Choosing the Best Candidate:
What to Look For (and Avoid)in a New Hire
AKA: The Mystery of the Mistaken Hire
Creating a top-notch department begins with assembling a great team. A fictional consultant makes some reality-based observations about the repercussions of poor hiring in “The Mystery of the Mistaken Hire.” (Originally published in Dietary Managers Magazine).
Connie Clue: Smart, witty, resourceful consultant. Connie has successfully solved many complex management cases.
Nancy Newson: New administrator at Maple Tree Facility.
Chef Carl: Chef at maple Tree Facility for over 10 years. Often described as a know-it-all.
Dora: Dietary manager at Maple Tree Facility for 6 1/2 years. Often at odds with Chef Carl.
Adam Arrogant: New employee hired by Chef Carl. Quickly earned the reputation as pompous.
Mary: Second cook.
Jenevieve: Nurses aid on second shift at Maple Tree Facility.
The call came in around 1:00 p.m. Little did Connie Clue know as she reached for the phone that this call would change her view on hiring forever! In case you aren’t familiar with her, Connie Clue is a smart a and consultant. Through the years she has helped long-term care facilities solve many of their complex problems and issues, even when the solutions appeared impossible. As she picked up the phone, her gut told her that this was going to be an important case.
The call was from Nancy Newson, a new administrator at Maple Tree Facility. Nancy’s voice shook as she explained the problem Connie. It appears that another new hire had morphed from Jekyll to Mr. Hyde. This was second new employee that seemed to transform right before their eyes from the ideal job candidate into a nightmare. Nancy needed help, needed it fast.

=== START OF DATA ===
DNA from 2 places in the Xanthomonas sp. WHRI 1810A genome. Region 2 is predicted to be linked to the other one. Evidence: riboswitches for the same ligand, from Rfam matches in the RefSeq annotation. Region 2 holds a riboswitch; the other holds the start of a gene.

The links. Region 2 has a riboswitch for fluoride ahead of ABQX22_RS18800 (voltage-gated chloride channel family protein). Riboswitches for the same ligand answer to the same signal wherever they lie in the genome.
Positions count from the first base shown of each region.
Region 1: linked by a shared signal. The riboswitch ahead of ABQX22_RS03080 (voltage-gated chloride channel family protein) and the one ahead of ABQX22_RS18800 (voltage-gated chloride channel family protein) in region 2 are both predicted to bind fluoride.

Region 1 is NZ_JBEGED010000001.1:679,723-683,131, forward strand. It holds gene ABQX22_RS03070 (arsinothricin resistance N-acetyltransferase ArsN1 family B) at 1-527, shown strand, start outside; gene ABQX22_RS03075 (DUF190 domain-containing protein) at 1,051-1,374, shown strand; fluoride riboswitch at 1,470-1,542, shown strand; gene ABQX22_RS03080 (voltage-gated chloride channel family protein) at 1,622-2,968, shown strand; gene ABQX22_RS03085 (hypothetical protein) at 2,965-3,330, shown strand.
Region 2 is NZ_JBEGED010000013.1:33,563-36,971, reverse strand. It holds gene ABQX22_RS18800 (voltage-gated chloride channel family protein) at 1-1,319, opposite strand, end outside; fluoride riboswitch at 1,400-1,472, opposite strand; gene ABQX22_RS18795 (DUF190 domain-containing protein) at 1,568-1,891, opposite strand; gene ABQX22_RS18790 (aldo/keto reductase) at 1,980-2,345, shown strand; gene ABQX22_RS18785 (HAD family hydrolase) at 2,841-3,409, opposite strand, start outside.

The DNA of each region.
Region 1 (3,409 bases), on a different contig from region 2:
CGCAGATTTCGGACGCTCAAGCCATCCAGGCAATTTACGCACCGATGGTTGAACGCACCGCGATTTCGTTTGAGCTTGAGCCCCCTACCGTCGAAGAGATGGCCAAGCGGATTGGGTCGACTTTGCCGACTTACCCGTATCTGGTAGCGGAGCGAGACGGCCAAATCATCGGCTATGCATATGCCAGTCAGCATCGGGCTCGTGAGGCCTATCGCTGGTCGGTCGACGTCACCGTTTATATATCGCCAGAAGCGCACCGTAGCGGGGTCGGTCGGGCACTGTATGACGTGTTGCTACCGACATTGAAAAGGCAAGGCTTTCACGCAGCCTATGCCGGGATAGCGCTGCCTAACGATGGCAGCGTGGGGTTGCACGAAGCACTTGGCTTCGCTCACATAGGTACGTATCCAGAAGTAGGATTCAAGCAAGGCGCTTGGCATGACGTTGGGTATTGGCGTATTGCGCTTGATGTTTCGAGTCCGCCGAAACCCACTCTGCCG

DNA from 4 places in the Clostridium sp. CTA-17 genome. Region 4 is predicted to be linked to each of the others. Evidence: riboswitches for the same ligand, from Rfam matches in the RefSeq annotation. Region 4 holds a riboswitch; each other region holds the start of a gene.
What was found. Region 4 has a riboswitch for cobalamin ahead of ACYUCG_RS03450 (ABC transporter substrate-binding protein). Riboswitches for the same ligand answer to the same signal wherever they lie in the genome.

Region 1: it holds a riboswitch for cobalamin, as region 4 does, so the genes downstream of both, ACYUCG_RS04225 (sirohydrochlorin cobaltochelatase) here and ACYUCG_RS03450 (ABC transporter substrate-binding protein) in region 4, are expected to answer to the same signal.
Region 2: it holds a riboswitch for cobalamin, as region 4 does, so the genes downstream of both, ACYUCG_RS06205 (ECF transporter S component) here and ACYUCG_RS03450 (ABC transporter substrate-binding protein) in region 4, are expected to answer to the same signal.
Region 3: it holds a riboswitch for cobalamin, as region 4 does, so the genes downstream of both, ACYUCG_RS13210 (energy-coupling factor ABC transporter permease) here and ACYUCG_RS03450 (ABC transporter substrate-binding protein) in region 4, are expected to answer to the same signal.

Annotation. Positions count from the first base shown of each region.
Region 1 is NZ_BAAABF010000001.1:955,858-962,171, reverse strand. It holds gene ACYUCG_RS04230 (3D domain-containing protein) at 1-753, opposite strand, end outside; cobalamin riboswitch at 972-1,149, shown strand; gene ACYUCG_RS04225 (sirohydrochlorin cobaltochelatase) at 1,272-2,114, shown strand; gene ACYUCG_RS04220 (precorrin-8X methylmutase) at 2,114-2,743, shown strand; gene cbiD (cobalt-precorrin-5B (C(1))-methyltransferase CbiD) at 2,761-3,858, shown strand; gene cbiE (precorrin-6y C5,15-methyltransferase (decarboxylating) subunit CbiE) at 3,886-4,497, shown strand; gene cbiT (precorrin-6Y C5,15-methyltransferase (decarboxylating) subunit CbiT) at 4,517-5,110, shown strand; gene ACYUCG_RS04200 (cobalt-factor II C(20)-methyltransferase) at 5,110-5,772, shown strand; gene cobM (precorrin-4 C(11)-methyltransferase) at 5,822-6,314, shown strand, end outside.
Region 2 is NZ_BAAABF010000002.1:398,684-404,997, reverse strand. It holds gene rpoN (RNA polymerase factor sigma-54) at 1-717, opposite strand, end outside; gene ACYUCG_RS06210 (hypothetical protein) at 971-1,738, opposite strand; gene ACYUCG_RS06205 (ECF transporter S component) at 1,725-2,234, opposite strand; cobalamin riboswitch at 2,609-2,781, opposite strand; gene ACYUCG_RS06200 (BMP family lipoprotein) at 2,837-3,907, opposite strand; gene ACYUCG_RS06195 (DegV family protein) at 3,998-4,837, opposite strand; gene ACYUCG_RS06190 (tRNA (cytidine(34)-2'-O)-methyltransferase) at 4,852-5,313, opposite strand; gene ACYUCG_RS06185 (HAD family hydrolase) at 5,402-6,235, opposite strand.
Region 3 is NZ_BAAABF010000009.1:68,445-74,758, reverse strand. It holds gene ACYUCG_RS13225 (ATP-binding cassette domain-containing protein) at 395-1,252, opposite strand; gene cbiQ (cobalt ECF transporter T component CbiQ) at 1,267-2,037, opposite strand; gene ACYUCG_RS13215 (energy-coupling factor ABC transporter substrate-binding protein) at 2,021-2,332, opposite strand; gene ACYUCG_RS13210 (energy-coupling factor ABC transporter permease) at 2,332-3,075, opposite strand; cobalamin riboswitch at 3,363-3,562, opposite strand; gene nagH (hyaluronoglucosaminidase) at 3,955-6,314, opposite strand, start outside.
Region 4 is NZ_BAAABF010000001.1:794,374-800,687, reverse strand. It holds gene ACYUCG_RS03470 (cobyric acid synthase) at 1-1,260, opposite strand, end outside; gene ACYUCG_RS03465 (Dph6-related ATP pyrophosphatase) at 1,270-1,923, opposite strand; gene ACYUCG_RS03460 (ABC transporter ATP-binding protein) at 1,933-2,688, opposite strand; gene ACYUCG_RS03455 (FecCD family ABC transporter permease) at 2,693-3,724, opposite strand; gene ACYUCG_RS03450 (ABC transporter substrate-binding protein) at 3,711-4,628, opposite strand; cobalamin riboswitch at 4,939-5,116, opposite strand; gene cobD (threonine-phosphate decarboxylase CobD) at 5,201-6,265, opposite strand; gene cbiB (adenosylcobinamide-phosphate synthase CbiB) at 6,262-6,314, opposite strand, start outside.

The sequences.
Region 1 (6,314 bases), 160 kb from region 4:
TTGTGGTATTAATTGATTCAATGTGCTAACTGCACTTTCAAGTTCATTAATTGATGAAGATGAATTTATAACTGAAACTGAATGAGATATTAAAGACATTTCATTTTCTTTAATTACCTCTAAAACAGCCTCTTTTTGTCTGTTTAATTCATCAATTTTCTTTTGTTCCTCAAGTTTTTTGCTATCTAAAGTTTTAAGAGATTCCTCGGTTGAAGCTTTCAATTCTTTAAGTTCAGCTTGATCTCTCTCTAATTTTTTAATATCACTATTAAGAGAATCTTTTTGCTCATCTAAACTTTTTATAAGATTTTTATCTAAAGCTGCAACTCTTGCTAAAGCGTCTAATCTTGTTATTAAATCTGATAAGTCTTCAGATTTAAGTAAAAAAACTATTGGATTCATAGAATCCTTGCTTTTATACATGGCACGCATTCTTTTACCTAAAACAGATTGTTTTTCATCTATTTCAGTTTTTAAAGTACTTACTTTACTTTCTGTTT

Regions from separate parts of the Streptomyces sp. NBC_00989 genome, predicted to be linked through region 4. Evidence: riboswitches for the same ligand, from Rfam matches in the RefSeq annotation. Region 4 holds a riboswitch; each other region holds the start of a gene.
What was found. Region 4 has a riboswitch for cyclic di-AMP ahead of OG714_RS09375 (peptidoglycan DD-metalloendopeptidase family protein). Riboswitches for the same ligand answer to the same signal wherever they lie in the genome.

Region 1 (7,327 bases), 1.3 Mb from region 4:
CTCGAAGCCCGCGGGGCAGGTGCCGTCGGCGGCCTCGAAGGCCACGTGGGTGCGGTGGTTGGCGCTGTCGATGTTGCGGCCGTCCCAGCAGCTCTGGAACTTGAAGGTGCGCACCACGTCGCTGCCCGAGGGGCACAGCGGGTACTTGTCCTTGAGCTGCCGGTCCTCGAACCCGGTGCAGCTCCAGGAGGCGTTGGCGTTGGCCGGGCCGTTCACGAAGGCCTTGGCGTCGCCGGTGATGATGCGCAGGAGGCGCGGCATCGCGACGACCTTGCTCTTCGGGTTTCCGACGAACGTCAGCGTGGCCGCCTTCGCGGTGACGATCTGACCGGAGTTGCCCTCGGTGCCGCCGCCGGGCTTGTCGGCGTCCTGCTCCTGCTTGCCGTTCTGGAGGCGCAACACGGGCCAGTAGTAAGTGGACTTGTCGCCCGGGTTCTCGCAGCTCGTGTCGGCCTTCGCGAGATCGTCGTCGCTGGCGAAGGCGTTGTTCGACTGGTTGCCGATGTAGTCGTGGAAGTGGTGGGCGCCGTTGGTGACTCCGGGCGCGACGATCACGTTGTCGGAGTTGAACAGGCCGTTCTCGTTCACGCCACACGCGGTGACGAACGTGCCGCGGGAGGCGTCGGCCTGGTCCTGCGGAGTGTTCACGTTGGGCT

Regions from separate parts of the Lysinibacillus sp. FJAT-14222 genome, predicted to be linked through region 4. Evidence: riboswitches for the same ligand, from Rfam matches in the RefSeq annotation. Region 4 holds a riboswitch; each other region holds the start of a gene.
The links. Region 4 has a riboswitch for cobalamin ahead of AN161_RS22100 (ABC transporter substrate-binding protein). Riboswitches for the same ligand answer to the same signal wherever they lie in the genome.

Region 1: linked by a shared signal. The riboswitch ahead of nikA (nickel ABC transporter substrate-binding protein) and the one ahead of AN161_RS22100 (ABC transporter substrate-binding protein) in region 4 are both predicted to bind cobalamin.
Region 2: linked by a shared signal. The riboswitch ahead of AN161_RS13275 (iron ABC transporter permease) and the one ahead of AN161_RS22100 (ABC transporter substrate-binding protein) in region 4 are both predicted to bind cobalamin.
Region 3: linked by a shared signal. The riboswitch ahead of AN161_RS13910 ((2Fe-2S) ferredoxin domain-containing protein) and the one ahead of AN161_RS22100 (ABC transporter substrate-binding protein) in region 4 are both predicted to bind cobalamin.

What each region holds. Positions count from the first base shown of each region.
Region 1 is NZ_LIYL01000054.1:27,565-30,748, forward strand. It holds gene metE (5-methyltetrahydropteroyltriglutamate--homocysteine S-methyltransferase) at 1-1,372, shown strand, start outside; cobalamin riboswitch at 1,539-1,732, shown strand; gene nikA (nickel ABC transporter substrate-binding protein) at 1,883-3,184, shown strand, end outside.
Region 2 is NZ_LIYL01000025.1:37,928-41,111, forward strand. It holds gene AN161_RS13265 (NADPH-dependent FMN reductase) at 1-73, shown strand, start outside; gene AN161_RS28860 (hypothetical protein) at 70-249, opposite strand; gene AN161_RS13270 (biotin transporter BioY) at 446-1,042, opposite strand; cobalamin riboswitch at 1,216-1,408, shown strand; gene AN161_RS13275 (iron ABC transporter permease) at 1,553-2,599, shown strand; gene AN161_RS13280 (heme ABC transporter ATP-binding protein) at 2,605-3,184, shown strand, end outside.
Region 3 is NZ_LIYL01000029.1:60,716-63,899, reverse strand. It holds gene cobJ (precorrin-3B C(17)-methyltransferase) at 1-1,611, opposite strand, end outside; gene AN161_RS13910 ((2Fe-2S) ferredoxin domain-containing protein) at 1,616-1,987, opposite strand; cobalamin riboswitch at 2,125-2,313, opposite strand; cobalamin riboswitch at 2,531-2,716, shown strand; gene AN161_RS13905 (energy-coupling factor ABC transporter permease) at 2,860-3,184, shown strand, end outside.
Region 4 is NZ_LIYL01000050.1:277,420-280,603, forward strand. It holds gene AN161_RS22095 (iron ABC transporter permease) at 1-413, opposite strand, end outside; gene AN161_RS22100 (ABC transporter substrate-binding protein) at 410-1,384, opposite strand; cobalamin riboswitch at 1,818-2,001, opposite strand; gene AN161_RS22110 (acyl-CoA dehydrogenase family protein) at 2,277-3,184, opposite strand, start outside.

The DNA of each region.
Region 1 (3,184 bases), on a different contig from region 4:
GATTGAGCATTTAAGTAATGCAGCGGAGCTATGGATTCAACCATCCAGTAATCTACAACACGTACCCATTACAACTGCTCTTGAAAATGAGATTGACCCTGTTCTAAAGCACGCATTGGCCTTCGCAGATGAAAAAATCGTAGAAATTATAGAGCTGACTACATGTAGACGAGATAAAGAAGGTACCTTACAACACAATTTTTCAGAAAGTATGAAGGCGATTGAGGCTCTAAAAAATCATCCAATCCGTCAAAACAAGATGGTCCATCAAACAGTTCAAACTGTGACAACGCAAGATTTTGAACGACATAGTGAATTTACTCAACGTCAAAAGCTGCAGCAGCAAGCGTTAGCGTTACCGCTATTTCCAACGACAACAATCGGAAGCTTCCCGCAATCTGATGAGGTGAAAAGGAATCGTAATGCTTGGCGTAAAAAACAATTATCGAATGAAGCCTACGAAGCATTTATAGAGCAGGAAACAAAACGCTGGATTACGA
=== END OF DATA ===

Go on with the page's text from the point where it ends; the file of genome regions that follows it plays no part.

As Connie rushed to the scene, she thought about Nancy’s predicament. She knew that a poor hire can be extremely costly. Not just financially, but even more chilling, a poor hire can devastate the morale of an entire department. Choosing the right employee is one of the most important and influential decisions a manager can make.
When she arrived at Maple Tree Facility, Connie was greeted by a tense and drawn Nancy Newson. Nancy ushered Connie into her office. As Connie pulled out her well-worn leather notebook, she said to Nancy, “Take a deep breath and start from the beginning.”
And this is how “The Mystery of the Mistaken Hire” began…
Nancy Newson was a relatively new administrator. She received her license two years ago and had worked as an assistant administrator for one of the larger chains until the chain was abruptly sold. This was her first experience managing a facility entirely on her own without the cushion of expertise that a large chain offers. Nancy assumed she knew what was needed to make informed hiring decisions, but as the results of her last two hires clearly pointed out, she still had much to learn.
When Connie arrived at Maple Tree the dietary department was in shambles. The chef and the dietary manager, both of whom had been there for many years, weren’t speaking to each other. Another cook had just up and quit. Both Chef Carl and Dora (the dietary manager) blamed the other for not being able to keep employees. This was the fourth cook that left in four months!
Nancy, being new and wanting to be the administrator that everyone loved, wanted everybody to be happy. She brought Chef Carl and Dora into her office to discuss selecting a replacement for the cook. Nancy quickly discovered that having the two in the same room at the same time was a poor decision. Chef Carl and Dora’s discussion soon escalated into a shouting match complete with gestures and finger pointing. The meeting went from bad to worse; Dora fled the room in tears. Chef Carl looked at Nancy smugly and commented about Dora’s emotionalism.